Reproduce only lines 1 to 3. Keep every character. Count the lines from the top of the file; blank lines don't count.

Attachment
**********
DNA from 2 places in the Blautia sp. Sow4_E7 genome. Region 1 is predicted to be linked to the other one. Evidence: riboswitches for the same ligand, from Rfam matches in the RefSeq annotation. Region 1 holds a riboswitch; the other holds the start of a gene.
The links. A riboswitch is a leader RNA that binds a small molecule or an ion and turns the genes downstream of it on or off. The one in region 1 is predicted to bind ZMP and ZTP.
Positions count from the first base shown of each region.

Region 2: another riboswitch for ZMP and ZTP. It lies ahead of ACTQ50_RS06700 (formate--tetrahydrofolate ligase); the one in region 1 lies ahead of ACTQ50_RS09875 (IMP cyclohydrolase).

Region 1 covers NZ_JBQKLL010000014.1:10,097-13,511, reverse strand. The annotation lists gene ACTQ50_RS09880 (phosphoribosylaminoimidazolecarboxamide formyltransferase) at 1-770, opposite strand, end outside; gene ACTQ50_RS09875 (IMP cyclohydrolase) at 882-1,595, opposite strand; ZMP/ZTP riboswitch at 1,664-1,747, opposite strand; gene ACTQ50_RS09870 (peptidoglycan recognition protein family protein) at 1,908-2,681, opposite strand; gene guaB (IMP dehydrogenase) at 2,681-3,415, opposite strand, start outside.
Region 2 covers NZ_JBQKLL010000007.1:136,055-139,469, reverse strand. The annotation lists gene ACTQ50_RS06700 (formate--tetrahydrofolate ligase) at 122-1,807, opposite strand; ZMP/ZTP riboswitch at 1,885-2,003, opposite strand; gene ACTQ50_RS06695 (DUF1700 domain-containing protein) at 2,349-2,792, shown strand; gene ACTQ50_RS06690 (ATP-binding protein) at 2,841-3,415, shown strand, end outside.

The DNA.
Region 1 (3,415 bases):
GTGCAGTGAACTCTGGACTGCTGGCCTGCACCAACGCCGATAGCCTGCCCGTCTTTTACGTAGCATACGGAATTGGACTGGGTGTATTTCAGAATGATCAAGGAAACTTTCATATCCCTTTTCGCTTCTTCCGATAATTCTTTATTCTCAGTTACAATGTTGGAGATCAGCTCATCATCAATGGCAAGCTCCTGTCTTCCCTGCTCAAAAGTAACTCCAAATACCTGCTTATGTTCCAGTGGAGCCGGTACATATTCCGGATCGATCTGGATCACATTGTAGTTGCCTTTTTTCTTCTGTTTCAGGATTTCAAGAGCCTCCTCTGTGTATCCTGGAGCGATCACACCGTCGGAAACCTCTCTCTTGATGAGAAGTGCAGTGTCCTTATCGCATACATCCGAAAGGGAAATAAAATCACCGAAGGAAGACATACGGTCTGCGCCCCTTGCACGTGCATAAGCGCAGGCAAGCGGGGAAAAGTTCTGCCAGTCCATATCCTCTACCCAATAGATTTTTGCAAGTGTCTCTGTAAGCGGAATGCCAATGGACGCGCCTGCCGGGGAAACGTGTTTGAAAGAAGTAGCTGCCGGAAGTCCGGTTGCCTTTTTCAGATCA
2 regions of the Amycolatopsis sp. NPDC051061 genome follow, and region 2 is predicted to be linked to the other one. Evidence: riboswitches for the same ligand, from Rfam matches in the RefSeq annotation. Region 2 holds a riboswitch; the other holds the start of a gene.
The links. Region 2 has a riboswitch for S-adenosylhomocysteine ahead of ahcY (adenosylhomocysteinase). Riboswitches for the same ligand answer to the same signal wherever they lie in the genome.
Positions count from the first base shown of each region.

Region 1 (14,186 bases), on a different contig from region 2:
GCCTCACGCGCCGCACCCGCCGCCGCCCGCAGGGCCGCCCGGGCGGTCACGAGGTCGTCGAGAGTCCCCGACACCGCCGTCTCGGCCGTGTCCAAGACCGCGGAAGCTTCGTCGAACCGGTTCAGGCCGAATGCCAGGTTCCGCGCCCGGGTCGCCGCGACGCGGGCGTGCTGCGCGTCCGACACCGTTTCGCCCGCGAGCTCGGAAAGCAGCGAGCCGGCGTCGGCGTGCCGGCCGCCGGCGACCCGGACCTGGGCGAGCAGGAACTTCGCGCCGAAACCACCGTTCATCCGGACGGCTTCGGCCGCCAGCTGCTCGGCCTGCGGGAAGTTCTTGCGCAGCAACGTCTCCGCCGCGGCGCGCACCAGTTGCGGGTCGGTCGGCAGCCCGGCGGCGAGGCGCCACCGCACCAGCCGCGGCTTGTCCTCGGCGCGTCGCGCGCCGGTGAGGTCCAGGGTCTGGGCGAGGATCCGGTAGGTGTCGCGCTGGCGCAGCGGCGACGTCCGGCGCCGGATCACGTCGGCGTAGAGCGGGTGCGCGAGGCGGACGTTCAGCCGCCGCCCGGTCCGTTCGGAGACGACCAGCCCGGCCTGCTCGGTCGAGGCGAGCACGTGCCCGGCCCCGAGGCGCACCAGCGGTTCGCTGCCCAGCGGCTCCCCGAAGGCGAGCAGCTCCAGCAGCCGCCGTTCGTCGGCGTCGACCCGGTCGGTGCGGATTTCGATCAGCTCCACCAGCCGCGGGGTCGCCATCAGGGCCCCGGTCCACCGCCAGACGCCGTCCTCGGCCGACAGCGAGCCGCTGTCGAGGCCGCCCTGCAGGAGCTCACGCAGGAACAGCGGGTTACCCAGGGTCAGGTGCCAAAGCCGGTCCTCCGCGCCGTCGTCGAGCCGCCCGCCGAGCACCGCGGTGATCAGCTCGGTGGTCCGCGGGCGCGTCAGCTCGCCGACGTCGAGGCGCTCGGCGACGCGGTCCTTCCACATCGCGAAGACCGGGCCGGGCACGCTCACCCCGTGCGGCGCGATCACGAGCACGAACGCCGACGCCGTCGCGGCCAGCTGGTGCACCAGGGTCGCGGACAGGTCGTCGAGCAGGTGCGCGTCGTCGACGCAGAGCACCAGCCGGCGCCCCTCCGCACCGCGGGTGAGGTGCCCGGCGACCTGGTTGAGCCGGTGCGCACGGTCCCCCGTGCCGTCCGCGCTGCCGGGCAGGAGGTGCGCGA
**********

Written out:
DNA from 2 places in the Blautia sp. Sow4_E7 genome. Region 1 is predicted to be linked to the other one. Evidence: riboswitches for the same ligand, from Rfam matches in the RefSeq annotation. Region 1 holds a riboswitch; the other holds the start of a gene.
The links. A riboswitch is a leader RNA that binds a small molecule or an ion and turns the genes downstream of it on or off. The one in region 1 is predicted to bind ZMP and ZTP.
Positions count from the first base shown of each region.